On the other side of the Octagon was Canadian Sheldon Westcott. The poor guy dealt with some serious roadblocks to make it this far. First was a training mishap with yours truly, which I still feel terrible about, even if these things are an occupational hazard. Injured, he was viewed as the weakest link by the Aussies and was chosen by four-time Olympian Dan Kelly. This proved to be a terrible miscalculation, as you know what they say about a wounded animal. Sheldon exploded out of the gate and mauled the veteran — the Canuck’s injury altered his in-and-out game plan and he quickly blitzed Kelly and slammed him repeatedly, ending their bout with a slick arm-triangle to earn his spot in the semifinals. After this triumph, his luck would worsen, as he injured his neck wrestling coach Cote; it initially appeared as if it might be serious enough to force him out of the tournament. However, nothing would stop him from fighting in the next round for his shot at the finals.

Getting to know Sheldon, we learned very quickly about his love for martial arts and his family. “Sherdog Sheldon,” as we dubbed him, knew just about any and everything MMA-related. Dates, fights and records were all at his memory’s disposal. It was very impressive, with only a few minor inaccuracies. His other love was plastered all over the wall of the room he called home for six weeks. A proud uncle of three, he went to bed every night thinking of them.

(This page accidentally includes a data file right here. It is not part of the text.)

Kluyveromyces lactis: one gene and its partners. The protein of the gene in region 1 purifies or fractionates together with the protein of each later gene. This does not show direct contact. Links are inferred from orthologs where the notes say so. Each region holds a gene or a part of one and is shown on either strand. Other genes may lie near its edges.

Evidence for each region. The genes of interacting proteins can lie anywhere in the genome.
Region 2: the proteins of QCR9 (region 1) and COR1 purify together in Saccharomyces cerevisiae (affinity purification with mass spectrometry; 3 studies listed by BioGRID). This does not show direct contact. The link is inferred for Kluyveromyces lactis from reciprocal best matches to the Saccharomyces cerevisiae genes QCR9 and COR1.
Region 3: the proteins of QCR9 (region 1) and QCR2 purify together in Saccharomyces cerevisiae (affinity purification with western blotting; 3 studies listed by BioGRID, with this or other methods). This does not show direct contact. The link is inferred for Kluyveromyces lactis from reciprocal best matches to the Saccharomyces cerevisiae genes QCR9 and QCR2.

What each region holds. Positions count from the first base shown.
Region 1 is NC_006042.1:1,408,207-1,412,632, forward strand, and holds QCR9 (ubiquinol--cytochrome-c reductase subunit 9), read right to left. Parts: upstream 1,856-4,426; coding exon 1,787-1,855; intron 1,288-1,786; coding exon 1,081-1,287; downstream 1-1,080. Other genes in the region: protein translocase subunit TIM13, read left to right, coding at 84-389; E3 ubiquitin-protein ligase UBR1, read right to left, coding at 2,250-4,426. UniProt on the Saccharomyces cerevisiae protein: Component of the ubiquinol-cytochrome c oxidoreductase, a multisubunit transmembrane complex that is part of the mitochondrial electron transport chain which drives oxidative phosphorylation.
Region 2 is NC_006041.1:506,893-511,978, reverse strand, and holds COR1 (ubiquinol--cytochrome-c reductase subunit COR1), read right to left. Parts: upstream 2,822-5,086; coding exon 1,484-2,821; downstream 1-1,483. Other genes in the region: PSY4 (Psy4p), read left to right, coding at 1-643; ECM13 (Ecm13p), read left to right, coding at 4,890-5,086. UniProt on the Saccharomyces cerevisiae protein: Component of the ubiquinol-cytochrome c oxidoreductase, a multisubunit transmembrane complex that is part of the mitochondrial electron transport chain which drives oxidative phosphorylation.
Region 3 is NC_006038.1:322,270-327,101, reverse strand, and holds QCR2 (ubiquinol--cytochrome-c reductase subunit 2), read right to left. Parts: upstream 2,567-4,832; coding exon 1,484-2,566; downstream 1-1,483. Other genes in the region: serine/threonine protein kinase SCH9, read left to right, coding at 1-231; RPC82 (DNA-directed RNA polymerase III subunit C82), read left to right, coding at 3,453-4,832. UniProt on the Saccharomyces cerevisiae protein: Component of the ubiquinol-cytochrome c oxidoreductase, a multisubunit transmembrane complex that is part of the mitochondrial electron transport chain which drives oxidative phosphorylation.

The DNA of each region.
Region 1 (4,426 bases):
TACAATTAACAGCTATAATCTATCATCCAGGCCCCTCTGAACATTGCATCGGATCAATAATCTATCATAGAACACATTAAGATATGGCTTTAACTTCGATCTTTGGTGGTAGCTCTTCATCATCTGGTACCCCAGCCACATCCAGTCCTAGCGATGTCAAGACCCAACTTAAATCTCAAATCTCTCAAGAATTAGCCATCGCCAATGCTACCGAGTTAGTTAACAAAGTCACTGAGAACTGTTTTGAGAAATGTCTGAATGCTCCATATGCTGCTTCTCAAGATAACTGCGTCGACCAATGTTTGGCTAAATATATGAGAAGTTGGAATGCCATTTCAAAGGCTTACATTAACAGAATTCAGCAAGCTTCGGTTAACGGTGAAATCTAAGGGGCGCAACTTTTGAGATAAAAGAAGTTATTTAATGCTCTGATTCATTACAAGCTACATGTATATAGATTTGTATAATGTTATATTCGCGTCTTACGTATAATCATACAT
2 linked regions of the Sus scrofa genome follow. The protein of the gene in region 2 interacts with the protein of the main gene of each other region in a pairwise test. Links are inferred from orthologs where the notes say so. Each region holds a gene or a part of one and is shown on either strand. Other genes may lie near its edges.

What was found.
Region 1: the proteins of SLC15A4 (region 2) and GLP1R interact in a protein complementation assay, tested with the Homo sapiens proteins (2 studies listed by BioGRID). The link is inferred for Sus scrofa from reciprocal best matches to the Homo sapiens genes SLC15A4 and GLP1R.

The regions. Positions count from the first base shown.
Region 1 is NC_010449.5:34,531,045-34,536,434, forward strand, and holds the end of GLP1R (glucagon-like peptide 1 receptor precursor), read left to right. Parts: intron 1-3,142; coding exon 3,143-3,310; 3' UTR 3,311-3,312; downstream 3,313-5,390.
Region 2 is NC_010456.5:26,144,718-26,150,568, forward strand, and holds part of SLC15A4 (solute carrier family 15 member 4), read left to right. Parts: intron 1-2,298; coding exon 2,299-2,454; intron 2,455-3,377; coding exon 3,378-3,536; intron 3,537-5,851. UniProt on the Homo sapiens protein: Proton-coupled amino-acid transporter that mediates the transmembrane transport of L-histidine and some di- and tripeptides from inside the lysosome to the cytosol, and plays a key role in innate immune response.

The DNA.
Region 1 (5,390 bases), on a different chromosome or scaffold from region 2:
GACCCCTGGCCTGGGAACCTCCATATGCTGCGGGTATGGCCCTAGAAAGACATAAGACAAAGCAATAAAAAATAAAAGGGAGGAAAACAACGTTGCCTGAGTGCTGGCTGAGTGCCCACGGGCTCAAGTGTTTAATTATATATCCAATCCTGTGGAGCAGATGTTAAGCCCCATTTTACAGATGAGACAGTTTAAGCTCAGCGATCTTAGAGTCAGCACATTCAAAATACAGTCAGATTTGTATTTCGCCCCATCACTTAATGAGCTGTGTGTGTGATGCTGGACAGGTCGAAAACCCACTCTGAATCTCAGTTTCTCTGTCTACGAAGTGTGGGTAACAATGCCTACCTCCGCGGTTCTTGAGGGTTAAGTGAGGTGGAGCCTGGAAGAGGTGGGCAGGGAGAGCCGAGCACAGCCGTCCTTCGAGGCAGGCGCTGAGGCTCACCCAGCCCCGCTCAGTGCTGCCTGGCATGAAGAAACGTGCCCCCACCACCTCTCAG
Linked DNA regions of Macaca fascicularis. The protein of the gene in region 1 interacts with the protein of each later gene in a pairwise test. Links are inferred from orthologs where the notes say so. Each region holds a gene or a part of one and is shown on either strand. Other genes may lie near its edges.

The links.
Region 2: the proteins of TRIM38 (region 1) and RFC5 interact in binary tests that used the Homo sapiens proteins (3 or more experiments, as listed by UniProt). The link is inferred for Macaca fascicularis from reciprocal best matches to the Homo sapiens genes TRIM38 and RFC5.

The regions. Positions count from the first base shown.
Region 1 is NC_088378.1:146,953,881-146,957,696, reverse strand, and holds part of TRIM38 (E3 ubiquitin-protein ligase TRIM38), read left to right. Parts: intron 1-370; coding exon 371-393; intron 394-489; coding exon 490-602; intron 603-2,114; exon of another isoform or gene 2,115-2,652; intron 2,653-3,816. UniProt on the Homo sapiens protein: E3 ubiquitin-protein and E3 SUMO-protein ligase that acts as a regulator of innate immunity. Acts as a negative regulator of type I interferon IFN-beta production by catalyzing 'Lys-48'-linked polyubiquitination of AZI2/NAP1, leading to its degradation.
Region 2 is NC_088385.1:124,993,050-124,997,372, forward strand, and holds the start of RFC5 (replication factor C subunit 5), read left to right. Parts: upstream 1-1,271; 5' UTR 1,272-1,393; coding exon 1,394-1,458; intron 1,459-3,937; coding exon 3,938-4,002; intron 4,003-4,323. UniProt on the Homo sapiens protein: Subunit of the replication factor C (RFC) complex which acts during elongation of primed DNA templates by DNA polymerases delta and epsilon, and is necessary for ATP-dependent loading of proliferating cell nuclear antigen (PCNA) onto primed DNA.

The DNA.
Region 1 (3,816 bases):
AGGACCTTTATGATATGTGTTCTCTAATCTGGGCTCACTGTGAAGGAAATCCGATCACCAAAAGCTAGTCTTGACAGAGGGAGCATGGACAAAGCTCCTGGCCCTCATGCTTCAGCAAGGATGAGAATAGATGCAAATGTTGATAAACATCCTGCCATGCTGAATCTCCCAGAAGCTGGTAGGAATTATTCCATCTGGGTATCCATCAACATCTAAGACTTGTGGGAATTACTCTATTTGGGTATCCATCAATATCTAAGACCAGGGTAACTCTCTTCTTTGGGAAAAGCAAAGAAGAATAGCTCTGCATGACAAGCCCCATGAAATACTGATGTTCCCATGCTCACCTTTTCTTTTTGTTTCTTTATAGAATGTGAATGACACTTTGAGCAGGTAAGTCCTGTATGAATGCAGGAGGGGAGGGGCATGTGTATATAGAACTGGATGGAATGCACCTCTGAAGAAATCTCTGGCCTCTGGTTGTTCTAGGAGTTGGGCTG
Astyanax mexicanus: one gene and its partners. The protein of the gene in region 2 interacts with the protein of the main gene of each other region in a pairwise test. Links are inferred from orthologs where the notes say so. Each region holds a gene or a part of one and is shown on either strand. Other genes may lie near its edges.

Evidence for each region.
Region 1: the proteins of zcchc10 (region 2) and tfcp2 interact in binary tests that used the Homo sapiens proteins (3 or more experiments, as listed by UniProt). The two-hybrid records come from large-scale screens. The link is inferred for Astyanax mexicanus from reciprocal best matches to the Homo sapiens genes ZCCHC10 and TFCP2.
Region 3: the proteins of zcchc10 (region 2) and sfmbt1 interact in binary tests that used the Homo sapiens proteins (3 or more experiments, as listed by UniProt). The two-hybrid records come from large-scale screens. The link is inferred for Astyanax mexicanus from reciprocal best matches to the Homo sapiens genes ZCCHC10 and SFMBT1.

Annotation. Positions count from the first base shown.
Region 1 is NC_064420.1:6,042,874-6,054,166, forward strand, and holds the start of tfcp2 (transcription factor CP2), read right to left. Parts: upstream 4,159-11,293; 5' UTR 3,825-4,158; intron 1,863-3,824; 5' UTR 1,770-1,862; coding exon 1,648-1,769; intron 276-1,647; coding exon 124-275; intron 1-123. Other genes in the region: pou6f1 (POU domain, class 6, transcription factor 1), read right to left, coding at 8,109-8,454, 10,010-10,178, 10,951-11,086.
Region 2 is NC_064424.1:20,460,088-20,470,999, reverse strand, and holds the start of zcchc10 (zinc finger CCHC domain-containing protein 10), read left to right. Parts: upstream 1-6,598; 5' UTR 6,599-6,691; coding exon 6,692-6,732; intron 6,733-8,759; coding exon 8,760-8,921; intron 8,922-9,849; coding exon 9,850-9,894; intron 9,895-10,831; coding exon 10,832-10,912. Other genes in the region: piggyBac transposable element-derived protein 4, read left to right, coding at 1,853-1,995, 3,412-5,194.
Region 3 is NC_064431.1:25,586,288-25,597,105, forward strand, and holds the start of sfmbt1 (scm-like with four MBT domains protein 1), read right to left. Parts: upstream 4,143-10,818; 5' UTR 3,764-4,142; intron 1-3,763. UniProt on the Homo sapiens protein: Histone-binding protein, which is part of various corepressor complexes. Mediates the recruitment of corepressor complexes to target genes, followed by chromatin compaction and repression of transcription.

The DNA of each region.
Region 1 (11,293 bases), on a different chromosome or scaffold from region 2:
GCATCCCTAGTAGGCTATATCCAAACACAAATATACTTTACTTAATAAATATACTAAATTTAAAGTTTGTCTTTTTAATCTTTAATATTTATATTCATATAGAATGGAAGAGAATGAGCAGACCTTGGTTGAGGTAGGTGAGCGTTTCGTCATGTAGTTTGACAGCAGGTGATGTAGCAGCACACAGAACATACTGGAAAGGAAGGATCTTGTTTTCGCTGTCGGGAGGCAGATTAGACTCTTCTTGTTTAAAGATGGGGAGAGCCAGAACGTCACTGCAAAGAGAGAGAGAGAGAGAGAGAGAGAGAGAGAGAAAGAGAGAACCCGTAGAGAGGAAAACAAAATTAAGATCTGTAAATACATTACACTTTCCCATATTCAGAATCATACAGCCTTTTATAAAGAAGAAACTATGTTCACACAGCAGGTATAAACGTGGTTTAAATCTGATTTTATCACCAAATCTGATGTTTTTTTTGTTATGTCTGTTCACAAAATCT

What a ‘Rush’

Due to the magic of television, GSP appeared in this week’s final episode to share in a meal and say hello. I laughed when I noticed Rich’s beard had magically returned when he answered the door. But when George did visit, it was a great moment. He sat with all of us — some he knew (i.e., the Tristar Gym crew), many he didn’t — and shared his knowledge and lessons learned along the road of becoming one of the most dominant UFC champions of all-time, and now his life after. It was just one of the many surreal moments we found ourselves experiencing during the course of this season.

Last One Out Turn Off the Lights

Fight day arrived, coincidentally, on the last day of shooting. All of us were grateful for this incredible experience, but we were very ready to go home. The most ready were the last two combatants. Once the Octagon door closed for the last time, it was over just as quickly as this whole experience began.